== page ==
I am vintage.

I've been throwing around the term vintage for a long time now. Since the early 2000's the term started to mean something, imbibe a feeling - a nostalgia: a style. Vintage to me evokes a picture in my mind of a white farm house kitchen in pale aqua and whites with feed-sack cloth for curtains that looks out onto the expanding prairie. Just search 'vintage kitchen' on google images or pinterest and you'll see what I mean.

Cross Back Apron: Pattern from acraftyfox.net

But then I wonder is vintage something I have been taught or do I really know it? How do I know it? Is it that you'll know it when you see it kind of a thing or is it more concrete than that? Can it be defined by a number? Oh yes it can: 1940-1980. Bam. Vintage.

I was born in 1979 right on the edge of vintage. Lookey there; by the very definition I am a vintage person. I grew up around things that are now considered vintage. The knick knacks in my parents house, the hand-me-down clothes I wore, the television I watched, the fabrics my mom sewed with; all of it was produced in the vintage window.

Going back another generation to my Grandparents and the things they were surrounded with firmly placed the range of 1940 to 1980 in my early childhood memory. Their house, their aesthetic became the creative language of my youth. The patterns in the fabric, the style of clothes we wore, the music we listened too. My dad always had the oldies station and the top 40 station programmed on the push button radio in the beat up vintage car he drove. Pushing between his youth and my older sister's pre-teen demands.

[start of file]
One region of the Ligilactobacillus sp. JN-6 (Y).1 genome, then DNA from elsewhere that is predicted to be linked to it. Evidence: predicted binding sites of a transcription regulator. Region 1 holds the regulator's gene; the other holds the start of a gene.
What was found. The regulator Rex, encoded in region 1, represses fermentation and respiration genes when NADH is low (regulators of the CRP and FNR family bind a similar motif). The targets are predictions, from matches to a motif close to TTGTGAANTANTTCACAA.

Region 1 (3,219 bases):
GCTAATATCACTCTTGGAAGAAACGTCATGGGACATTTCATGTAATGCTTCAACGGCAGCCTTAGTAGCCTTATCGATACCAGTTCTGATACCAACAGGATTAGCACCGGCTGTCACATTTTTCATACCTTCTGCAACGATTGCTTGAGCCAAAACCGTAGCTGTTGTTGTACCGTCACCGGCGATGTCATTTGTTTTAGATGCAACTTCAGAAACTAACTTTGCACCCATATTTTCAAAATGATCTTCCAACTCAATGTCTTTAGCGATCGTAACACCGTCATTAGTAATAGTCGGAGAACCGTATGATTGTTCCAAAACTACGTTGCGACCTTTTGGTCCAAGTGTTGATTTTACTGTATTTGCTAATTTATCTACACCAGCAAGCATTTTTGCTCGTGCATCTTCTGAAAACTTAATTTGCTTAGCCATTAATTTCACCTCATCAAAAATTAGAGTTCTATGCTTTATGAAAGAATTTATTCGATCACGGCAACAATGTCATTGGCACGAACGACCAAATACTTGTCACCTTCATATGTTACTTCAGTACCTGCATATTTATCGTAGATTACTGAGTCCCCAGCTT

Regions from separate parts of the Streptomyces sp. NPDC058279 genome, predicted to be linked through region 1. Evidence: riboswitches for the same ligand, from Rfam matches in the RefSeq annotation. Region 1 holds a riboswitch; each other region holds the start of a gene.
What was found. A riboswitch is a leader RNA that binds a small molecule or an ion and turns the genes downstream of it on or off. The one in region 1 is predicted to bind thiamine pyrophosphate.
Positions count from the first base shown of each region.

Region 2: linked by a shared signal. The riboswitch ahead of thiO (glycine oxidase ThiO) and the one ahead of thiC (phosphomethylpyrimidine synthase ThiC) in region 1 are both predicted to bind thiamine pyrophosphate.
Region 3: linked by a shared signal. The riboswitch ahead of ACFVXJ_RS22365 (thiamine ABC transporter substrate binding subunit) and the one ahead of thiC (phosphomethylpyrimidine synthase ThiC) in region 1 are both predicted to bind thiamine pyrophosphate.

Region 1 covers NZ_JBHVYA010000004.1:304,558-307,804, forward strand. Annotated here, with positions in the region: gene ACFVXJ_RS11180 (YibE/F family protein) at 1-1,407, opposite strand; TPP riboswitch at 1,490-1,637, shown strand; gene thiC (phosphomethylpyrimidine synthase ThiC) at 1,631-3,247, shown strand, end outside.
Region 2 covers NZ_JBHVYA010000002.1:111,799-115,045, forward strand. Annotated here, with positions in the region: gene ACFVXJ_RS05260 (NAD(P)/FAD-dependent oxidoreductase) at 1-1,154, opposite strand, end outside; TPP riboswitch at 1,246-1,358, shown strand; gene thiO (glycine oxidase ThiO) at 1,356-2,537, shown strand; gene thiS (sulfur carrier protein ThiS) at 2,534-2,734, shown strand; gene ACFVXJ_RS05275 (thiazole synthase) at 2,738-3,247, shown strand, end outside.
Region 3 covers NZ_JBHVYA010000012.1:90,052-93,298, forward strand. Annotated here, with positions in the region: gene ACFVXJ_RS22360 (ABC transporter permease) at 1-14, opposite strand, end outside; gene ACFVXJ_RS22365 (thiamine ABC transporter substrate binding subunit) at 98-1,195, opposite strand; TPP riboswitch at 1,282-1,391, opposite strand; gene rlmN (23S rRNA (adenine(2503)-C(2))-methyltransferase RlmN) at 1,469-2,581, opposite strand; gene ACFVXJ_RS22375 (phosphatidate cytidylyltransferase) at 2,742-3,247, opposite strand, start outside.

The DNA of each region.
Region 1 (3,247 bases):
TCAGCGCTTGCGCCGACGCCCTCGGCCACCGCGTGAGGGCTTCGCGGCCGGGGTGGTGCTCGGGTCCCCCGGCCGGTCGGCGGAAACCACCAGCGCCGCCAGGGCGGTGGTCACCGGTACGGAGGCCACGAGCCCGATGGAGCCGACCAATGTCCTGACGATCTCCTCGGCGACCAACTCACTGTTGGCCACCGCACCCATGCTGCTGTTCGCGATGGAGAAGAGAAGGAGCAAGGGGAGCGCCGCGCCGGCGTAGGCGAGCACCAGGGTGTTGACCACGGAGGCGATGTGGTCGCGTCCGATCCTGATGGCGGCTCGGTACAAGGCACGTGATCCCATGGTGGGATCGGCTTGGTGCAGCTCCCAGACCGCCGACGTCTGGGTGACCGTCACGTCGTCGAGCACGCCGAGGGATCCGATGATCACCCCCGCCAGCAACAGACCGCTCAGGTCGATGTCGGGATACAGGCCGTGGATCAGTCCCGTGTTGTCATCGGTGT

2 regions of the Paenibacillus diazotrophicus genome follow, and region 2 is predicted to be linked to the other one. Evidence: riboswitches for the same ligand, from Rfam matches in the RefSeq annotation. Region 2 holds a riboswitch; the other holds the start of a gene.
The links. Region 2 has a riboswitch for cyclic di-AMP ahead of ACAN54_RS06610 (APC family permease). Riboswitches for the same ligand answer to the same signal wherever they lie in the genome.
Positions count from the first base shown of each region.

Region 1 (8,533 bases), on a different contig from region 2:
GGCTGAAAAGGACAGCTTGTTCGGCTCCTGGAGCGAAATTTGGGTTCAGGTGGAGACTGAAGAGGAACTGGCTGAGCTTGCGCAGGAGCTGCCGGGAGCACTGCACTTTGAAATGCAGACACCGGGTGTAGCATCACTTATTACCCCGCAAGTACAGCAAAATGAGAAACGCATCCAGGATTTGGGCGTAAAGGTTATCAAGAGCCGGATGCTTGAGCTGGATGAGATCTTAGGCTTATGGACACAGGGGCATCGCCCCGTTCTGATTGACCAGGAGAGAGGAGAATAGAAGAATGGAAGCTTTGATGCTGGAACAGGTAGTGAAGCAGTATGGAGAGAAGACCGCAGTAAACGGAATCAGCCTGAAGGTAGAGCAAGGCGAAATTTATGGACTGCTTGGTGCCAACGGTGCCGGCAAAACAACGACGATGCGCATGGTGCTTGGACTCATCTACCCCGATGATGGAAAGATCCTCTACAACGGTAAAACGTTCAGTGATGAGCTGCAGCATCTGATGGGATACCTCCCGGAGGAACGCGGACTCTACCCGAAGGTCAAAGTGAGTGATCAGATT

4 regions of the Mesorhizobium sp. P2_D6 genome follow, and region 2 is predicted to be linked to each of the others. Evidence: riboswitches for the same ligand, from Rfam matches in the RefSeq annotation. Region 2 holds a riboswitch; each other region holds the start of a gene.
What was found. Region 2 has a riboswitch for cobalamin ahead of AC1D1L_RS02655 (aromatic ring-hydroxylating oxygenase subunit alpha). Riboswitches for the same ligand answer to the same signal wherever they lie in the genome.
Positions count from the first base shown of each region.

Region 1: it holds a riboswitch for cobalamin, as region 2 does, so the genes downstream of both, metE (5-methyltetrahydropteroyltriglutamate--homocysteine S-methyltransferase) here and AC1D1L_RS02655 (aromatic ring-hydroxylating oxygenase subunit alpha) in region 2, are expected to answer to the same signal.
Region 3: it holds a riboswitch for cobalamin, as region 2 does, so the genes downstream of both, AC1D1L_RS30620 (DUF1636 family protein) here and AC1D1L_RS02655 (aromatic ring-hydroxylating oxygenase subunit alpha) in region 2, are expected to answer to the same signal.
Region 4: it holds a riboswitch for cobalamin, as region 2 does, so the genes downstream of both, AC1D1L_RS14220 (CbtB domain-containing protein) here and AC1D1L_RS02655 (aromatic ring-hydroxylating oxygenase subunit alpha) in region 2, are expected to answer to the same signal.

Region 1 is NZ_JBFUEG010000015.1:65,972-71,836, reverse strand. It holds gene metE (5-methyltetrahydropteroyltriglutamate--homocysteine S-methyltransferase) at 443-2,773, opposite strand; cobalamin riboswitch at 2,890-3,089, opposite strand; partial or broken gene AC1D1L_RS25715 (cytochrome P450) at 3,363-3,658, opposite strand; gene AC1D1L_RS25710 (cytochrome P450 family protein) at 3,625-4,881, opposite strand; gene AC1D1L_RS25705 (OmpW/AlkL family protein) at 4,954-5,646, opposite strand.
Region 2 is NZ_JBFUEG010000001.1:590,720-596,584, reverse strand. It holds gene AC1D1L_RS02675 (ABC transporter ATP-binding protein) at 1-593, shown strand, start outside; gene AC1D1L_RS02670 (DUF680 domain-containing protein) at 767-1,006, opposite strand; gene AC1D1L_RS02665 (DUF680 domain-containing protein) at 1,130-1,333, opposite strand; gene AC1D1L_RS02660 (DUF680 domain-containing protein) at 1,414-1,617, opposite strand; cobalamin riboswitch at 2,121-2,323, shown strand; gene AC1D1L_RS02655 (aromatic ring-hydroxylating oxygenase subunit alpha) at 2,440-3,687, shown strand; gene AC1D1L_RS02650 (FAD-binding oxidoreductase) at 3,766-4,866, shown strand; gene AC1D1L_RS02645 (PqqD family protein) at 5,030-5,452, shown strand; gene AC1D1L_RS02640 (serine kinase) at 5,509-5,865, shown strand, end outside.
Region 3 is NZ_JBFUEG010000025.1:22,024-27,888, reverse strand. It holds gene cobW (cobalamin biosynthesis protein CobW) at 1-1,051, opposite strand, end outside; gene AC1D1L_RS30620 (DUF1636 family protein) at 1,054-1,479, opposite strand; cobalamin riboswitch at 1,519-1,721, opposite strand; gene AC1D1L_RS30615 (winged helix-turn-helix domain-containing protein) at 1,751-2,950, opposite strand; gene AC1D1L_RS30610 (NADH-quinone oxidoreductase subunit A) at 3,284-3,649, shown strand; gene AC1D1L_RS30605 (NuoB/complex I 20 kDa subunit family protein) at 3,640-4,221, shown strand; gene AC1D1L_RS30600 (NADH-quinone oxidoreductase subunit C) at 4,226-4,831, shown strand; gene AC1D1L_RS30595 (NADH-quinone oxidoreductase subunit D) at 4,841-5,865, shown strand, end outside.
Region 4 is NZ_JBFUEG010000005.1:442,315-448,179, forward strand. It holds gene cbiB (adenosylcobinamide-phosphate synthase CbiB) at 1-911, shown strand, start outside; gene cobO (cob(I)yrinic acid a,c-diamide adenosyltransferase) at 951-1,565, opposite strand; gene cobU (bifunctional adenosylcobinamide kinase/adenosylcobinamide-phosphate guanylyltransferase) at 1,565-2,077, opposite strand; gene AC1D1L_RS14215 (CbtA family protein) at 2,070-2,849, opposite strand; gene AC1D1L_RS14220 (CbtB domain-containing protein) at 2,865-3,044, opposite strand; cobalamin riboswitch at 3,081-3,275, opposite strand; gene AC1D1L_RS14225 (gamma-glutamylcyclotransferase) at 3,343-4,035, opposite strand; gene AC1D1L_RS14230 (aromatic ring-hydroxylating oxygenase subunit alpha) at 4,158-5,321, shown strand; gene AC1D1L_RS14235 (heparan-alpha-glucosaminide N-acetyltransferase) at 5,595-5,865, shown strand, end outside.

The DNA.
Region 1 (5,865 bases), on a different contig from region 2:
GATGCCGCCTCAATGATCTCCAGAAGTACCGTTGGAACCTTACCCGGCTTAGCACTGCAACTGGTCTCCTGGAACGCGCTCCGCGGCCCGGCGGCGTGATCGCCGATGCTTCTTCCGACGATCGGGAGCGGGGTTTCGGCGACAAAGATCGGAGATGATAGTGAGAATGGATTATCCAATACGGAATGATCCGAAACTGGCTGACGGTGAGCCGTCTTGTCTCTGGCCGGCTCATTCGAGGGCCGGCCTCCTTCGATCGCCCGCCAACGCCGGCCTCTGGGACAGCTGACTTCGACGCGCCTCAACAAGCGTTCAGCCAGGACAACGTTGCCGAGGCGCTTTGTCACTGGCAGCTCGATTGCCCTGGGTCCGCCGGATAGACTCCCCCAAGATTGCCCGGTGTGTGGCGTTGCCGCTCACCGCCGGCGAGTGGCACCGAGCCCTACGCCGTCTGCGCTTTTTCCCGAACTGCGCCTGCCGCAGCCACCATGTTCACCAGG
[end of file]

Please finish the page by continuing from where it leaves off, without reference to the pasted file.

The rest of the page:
So when I say I am drawn to vintage fabrics, vintage patterns, vintage everything; it's because I am vintage. And I like it that way; I want to be true to that part of me. I am not modern, I am not a great big expanse of white with a square strategically placed here and there. I am a big 'ol cornucopia of color, shape and repetition. I am making due with what I have. I am re-purposing the old in a usable way. I am aqua, red, yellow, blue and green.

So when I bring to you this newest form of Blue Bird Sews please know it is not for kitsch. It is not to jump on a bandwagon of vintage. I am in the vintage camp and always have been. It's just not until now that I have found my best form of expression to it and I can't wait to share it! But it's not ready yet; I am still cutting, ripping, formulating, measuring, asking and percolating on it. Believe me, you'll know when it's ready.

It's gonna be so fun! Yee-haw!


Hello, I make quilts.

2014 was the last quilt I completed for myself; the last blog post I wrote too. I had made a few other commissions between then and now but really what I had poured my energy into was growing a baby; birthing said baby and now caring for that baby who is due to turn 1 at the end of the month.